Document Type

Dissertation

Abstract

This research investigates the effects of high-risk propensity (as measured by the sensation seeking scale) on lifestyle variables such as substance use and abuse, number of sexual partners and driving behavior, and explores the consumption patterns exhibited by different risk propensity groups. An online survey with 340 participants was conducted; 64 low, 204 medium and 62 high sensation seekers were identified. High sensation seekers exhibited riskier behaviors across all lifestyle and consumption behaviors and led us to conclude that it is, in fact, a constant personality variable. We have not found a significant difference between age and sports activities one participates in, showing that “risk taking does not disappear, only changes form.” Our findings suggest that marketers should rely on psychographics rather than demographics when accessing and communicating to this risk-taker target segment; they can also leverage this research in new product development and in identifying cross-selling opportunities.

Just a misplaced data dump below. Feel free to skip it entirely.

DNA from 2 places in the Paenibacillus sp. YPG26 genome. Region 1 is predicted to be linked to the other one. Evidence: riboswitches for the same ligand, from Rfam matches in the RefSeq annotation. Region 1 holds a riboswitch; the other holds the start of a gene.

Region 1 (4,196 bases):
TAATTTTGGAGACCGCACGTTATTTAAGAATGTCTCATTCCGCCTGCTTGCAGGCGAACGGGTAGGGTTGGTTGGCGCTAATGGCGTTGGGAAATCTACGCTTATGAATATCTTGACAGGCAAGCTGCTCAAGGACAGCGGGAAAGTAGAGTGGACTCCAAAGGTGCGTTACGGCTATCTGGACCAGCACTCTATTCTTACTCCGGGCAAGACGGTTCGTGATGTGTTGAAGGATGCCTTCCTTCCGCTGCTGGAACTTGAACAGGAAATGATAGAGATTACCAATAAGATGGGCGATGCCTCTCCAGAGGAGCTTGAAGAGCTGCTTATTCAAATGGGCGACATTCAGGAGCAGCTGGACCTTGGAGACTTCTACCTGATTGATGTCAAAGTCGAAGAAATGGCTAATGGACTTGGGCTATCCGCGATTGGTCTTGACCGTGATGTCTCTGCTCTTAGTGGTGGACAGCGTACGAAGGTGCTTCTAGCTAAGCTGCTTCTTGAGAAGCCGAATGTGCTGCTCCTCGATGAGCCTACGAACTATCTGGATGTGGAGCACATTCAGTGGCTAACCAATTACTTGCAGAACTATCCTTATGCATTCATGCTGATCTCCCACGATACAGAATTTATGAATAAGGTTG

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Marketing Commons

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